I have been diagnosed with triple negative, 53 years old, was pre-menopausal, though I hope not now, and this forum is very helpful.  I have just finished heavy duty TAC chemo for 6 sessions.  Fortunately, I finished and on time, inspite of a lot of complications- infection due to low blood count, Deep Vein Thrombitis, and shingles caught early plus the usual pesky complaints.  The good news is that if you are vigilent about symptoms and catch them early there is medicine to deal with all of these that is successful.  I now have 33 doses of radiation coming up.  I read that people have had bone scans.  That has never been offered to me.  My biggest campaign now  is to make getting MRIs and Ultrasounds easier for individuals with dense breasts when mammograms do not pick up the tumers.  I had yearly mammograms that did not pick up on the tumer.  It was found during a gynecological exam.  What upset me is all the mammogram reports, which I did not see, stated the mammogram was not entirely conclusive due to dense breast material.
 
Diagnosed May 2008
Lumpectomy
Tumer:  3.1 cm.
O node or margin involvement
Stage 2A

Rena
  • Total Posts : 6649
  • Reward points : 12660
  • Joined: 1/1/2005
  • Location: California
RE: Triple Negative-How are you doing? - Thursday, October 23, 2008 10:39 AM
Good morning everyone. Victoria, I'm sorry about your mother. Deborah gave you excellent advice. Even if your dad is not the most demonstrative person, little bits of special attention will make your mom feel reassured. I think it's important to balance being upbeat with your mom with letting her have her fears. She'll have her good days and her bad days. Just knowing that you're there will be a great support to her.

Lesanna, congratulations on completing chemo. I'm sorry you had so many setbacks--the women on the Sound Off board would benefit from your insights into how to catch problems and treat them early, before they take hold. I respect your mission to make it easier to get MRIs and ultrasounds. The technology is getting better all the time, but too many cancers are still missed. I think another big problem is not the mammograms themselves, but who is reading them. A friend from these boards, Tricia in Ireland, told me about a radiologist at her hospital who, it finally came out, had been misreading mammograms for years. They went back and reexamined the films and found a number of obvious tumors that the women had not been told about. I know it's hard to get what we want all the time, but I've become a bit pushier about finding out how experienced the radiologist is at reading the tests. I don't get mammograms anymore--no breast tissue--but I recently had a coronary artery scan, and I asked a lot of questions about the radiologist's experience because it's a relatively new test. If we're not our own advocates, who will be? Good luck with the radiation.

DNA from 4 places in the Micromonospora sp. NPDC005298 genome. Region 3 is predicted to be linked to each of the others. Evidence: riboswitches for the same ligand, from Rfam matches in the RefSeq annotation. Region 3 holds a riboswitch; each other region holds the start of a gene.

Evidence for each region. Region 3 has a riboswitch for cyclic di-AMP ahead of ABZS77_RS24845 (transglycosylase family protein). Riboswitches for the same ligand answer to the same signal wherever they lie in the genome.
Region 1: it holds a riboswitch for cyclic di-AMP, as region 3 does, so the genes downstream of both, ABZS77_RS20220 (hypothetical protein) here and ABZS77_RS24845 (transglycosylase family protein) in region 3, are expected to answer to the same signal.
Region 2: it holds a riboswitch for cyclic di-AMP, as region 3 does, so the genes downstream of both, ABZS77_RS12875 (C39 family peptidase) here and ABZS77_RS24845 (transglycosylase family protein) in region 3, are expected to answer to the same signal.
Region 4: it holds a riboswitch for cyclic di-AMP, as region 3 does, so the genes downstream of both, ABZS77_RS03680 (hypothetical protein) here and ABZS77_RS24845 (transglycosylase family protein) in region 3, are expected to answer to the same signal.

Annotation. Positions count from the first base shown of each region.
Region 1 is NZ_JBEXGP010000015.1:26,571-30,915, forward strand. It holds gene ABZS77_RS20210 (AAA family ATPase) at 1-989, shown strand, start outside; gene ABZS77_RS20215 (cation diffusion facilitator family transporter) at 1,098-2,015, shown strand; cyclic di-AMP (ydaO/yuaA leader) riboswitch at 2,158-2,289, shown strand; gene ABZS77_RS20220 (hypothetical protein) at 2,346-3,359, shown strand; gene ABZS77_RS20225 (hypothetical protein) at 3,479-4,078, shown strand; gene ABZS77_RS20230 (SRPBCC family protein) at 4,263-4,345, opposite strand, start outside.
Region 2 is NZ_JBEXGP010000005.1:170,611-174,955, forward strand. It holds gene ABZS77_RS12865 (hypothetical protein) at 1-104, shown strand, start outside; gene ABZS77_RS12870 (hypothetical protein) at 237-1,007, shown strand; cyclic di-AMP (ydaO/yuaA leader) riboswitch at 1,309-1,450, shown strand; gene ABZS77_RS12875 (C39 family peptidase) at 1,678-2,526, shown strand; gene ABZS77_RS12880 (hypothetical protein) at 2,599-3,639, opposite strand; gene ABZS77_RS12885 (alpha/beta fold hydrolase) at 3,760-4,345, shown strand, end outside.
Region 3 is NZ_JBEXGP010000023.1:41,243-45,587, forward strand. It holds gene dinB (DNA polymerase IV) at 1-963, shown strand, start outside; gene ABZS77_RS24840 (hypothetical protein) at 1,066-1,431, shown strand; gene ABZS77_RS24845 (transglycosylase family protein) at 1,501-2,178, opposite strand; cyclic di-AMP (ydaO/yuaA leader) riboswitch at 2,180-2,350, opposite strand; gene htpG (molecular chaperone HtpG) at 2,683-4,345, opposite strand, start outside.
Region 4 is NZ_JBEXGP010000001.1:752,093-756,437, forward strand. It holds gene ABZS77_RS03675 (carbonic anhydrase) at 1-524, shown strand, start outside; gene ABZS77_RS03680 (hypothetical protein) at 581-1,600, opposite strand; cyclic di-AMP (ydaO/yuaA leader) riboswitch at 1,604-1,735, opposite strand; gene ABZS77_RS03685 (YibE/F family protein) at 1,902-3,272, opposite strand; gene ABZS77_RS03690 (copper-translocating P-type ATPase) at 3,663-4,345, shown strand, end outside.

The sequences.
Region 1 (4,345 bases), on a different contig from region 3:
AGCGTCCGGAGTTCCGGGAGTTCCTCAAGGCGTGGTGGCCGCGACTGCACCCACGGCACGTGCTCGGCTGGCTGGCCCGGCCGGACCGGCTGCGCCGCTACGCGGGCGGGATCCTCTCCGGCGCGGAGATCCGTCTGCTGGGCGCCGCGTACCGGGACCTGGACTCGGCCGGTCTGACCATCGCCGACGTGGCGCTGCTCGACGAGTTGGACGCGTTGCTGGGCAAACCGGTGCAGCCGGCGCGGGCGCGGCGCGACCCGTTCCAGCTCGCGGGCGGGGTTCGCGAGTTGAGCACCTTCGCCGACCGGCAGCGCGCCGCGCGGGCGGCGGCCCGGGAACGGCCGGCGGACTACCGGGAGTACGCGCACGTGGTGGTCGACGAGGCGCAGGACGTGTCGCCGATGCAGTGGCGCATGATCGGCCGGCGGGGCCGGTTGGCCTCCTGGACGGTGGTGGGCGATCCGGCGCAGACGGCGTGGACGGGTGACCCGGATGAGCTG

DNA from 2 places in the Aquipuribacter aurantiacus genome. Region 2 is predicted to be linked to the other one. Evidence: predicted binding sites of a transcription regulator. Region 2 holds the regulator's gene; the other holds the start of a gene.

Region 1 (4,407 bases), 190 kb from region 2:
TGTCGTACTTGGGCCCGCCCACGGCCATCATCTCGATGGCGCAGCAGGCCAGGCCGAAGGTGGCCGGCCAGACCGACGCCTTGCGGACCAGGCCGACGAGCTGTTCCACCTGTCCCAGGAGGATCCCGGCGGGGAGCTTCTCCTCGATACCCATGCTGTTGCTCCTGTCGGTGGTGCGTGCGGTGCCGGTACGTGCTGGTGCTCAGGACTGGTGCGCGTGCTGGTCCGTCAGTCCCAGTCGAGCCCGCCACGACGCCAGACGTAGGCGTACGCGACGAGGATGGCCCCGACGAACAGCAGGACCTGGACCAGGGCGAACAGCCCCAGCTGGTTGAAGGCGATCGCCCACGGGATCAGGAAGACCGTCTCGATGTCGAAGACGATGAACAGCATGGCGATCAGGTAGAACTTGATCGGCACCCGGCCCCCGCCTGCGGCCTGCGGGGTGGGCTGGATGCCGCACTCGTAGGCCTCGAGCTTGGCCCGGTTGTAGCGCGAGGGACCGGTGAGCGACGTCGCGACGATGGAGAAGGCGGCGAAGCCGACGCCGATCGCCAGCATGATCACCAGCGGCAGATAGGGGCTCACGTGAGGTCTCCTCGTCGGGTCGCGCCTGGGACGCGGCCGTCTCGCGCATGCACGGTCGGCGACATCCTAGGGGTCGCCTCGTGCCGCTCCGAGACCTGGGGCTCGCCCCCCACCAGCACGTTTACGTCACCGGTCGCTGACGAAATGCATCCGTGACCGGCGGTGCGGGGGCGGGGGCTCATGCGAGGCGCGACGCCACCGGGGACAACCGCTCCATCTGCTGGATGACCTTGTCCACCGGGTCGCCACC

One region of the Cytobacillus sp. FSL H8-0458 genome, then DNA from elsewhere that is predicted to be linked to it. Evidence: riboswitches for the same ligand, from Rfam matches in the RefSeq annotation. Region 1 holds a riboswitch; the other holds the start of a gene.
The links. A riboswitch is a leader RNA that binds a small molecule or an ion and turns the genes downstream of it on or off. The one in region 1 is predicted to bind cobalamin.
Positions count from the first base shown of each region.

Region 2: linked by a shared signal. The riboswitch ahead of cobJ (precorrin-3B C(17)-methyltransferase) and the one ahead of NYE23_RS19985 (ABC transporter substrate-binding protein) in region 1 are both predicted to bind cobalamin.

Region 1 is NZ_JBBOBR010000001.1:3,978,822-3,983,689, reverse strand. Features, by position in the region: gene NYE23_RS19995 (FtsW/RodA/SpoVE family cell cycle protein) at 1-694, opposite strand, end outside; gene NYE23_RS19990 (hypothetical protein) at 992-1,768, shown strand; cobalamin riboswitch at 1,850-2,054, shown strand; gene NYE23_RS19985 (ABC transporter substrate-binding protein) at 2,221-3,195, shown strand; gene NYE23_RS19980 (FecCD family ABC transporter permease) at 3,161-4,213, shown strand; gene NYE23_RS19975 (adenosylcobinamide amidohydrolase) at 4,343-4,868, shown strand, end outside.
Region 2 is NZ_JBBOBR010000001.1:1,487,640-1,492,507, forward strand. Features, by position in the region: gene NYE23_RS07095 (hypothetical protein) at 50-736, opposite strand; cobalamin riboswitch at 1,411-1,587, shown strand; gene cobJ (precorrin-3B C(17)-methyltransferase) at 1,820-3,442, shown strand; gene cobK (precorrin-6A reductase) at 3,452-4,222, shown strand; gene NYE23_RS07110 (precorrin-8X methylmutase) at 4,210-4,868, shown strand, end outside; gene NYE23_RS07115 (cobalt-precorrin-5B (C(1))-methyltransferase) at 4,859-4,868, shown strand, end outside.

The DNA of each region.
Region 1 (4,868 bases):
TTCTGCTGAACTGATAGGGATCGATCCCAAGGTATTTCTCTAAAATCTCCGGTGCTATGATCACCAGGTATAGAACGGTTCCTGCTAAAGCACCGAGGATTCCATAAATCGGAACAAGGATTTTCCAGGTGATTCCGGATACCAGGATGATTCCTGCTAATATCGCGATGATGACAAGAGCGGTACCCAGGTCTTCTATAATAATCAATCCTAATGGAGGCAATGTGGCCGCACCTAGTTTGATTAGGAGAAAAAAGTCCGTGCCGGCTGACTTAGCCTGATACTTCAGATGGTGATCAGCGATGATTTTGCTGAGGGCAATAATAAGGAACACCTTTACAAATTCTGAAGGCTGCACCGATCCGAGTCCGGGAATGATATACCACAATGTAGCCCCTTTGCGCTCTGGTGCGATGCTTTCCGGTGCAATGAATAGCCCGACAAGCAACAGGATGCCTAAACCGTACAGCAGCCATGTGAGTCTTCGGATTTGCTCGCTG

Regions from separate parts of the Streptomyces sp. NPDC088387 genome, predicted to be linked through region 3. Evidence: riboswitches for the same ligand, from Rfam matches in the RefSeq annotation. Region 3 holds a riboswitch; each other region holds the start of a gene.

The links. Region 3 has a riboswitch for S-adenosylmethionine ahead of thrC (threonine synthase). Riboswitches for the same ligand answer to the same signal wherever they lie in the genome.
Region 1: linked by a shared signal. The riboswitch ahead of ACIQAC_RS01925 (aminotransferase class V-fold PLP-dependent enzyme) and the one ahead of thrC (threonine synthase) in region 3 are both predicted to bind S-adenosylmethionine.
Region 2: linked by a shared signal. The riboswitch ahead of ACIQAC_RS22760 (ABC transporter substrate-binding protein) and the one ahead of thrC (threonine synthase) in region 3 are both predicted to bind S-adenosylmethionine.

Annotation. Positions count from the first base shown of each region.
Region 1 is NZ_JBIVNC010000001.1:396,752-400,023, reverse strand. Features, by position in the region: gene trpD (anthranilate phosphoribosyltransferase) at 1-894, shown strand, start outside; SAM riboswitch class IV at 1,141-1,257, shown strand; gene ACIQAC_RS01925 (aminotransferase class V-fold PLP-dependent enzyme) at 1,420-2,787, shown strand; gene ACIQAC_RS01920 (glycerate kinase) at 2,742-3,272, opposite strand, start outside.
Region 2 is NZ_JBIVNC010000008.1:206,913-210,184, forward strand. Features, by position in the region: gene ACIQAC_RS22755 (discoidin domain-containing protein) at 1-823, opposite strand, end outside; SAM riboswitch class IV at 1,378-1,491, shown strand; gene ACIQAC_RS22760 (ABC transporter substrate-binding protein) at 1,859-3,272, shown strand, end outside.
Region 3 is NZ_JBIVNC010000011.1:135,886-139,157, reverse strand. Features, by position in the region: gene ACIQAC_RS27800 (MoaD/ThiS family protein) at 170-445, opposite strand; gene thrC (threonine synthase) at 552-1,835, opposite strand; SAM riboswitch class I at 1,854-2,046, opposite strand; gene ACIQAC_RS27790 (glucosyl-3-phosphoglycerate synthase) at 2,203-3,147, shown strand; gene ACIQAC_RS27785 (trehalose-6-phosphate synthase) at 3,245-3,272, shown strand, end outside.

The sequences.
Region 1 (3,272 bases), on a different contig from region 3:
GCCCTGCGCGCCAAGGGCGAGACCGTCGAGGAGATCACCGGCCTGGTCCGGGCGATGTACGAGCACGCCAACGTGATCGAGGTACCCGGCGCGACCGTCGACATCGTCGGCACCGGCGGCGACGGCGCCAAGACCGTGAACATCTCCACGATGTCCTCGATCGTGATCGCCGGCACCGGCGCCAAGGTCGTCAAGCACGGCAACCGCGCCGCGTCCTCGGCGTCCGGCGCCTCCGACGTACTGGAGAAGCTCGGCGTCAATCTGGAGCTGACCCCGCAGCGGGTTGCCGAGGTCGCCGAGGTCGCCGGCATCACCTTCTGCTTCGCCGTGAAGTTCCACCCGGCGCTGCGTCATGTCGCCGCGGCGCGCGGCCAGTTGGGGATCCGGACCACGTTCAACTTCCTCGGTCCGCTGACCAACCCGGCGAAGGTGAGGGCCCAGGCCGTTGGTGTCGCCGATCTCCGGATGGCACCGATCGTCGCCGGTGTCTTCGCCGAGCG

Rena
Rena age 66 California Central Coast
29-year survivor
BRCA2-positive
Dx 1986 IDC ER/PR negative 22 positive lymph nodes
CMFVP chemo weekly for one year, 7 weeks radiation
October 2007: New chassis and spark plugs!

lesanna
  • Total Posts : 6
  • Reward points : 0
  • Joined: 9/20/2008
RE: Triple Negative-How are you doing? - Thursday, October 23, 2008 11:23 AM
Hi Ruth Anne,
 
When my surgeon did the ultrasound he yelled with great consternation, "They didn't find this on a mammogram!"  I should have known at that point it was cancer.  He later suggested since the tumer was on the edge of the breast, they just did not get it into the picture, so it could be the technician's problem as well, but at a minimum, people should ask about their reports.  I was always so happy about them letting me go right home and the post card in the mail, I did not enquire further.  I did not know to enquire further.  I had no idea. Also, I do not know what went to my primary care providers and if they know that there might be a need for further follow-up.  My oncologist says there is new guidance on this- that every three years there ought to be a MRI for women with dense or large breasts.  However, she said the insurance companies are still a problem and require the mammogram first.
 
Thanks for the input, because that is helpful to know there might be more to this.  I am now going to what is considered the best imaging center in town. I hope when I lose the weight I am supposed to lose, it will be easier and since I think I am now menopausal. the density problem will decrease.  
 

Lisa11388
  • Total Posts : 425
  • Reward points : 5135
RE: Triple Negative-How are you doing? - Thursday, October 23, 2008 3:19 PM
Lesanna,
A similar thing happened to me.  I guess I was living in an ignorance is bliss sort of state.  I always got my reports back and all I saw was that it said everything was ok.  I didnt know what the bi-rad numbers meant.  I even got an all clear letter with the last mammo, which was two weeks before I found the lump. It was also not felt by my gyno the same day as the mammo.  After I was dx and was seeing a surgeon, we were able to see the tumor on the mammo and when compared to the previous year, it was there also.  Two surgeons told me that it was not unusual for it to be missed. I now go to a different place for my mammos which has more advanced equipment.
Lisa Long
Central Illinois
dx 8-29-05 age 43
mast & lat flap 9-30-05
triple neg brca neg
4.5 cm node neg
6 a/c followed by 5 taxol 10/05-3/06
28 rads 5/06-6/06
Currently NED

lesanna
  • Total Posts : 6
  • Reward points : 0
  • Joined: 9/20/2008
RE: Triple Negative-How are you doing? - Thursday, October 23, 2008 4:27 PM
Lisa,